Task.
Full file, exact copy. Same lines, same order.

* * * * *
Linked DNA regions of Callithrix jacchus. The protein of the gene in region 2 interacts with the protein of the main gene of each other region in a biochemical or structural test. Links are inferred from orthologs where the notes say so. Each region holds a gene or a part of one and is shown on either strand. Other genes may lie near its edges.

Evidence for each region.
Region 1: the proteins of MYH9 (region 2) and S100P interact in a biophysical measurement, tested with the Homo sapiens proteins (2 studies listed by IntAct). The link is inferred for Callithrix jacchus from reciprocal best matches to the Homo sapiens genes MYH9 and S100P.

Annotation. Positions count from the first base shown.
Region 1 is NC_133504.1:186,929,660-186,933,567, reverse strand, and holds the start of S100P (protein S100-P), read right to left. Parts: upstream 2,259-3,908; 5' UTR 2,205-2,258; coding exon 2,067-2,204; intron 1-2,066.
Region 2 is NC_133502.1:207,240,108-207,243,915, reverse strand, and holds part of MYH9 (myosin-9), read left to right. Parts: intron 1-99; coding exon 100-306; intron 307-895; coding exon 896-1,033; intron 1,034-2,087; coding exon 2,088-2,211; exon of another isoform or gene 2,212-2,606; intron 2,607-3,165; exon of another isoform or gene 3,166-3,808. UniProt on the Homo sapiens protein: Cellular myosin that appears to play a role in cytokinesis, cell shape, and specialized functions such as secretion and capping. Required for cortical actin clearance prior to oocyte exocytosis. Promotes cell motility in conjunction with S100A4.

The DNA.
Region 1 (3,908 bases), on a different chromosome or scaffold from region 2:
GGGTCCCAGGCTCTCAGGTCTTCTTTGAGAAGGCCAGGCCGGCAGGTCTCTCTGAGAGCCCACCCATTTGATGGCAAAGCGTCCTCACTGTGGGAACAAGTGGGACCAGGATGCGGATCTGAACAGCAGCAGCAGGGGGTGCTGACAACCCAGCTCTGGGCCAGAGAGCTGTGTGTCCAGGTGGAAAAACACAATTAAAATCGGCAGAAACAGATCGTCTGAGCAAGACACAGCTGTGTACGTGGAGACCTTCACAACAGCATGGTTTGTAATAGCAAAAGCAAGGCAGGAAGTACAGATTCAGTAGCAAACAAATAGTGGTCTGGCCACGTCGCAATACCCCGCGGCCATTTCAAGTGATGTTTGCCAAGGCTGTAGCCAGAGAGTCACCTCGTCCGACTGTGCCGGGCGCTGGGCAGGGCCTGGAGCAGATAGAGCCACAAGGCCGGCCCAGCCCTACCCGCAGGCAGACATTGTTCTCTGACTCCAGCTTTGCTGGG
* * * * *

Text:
Linked DNA regions of Callithrix jacchus. The protein of the gene in region 2 interacts with the protein of the main gene of each other region in a biochemical or structural test. Links are inferred from orthologs where the notes say so. Each region holds a gene or a part of one and is shown on either strand. Other genes may lie near its edges.

Evidence for each region.
Region 1: the proteins of MYH9 (region 2) and S100P interact in a biophysical measurement, tested with the Homo sapiens proteins (2 studies listed by IntAct). The link is inferred for Callithrix jacchus from reciprocal best matches to the Homo sapiens genes MYH9 and S100P.

Annotation. Positions count from the first base shown.
Region 1 is NC_133504.1:186,929,660-186,933,567, reverse strand, and holds the start of S100P (protein S100-P), read right to left. Parts: upstream 2,259-3,908; 5' UTR 2,205-2,258; coding exon 2,067-2,204; intron 1-2,066.
Region 2 is NC_133502.1:207,240,108-207,243,915, reverse strand, and holds part of MYH9 (myosin-9), read left to right. Parts: intron 1-99; coding exon 100-306; intron 307-895; coding exon 896-1,033; intron 1,034-2,087; coding exon 2,088-2,211; exon of another isoform or gene 2,212-2,606; intron 2,607-3,165; exon of another isoform or gene 3,166-3,808. UniProt on the Homo sapiens protein: Cellular myosin that appears to play a role in cytokinesis, cell shape, and specialized functions such as secretion and capping. Required for cortical actin clearance prior to oocyte exocytosis. Promotes cell motility in conjunction with S100A4.

The DNA.
Region 1 (3,908 bases), on a different chromosome or scaffold from region 2:
GGGTCCCAGGCTCTCAGGTCTTCTTTGAGAAGGCCAGGCCGGCAGGTCTCTCTGAGAGCCCACCCATTTGATGGCAAAGCGTCCTCACTGTGGGAACAAGTGGGACCAGGATGCGGATCTGAACAGCAGCAGCAGGGGGTGCTGACAACCCAGCTCTGGGCCAGAGAGCTGTGTGTCCAGGTGGAAAAACACAATTAAAATCGGCAGAAACAGATCGTCTGAGCAAGACACAGCTGTGTACGTGGAGACCTTCACAACAGCATGGTTTGTAATAGCAAAAGCAAGGCAGGAAGTACAGATTCAGTAGCAAACAAATAGTGGTCTGGCCACGTCGCAATACCCCGCGGCCATTTCAAGTGATGTTTGCCAAGGCTGTAGCCAGAGAGTCACCTCGTCCGACTGTGCCGGGCGCTGGGCAGGGCCTGGAGCAGATAGAGCCACAAGGCCGGCCCAGCCCTACCCGCAGGCAGACATTGTTCTCTGACTCCAGCTTTGCTGGG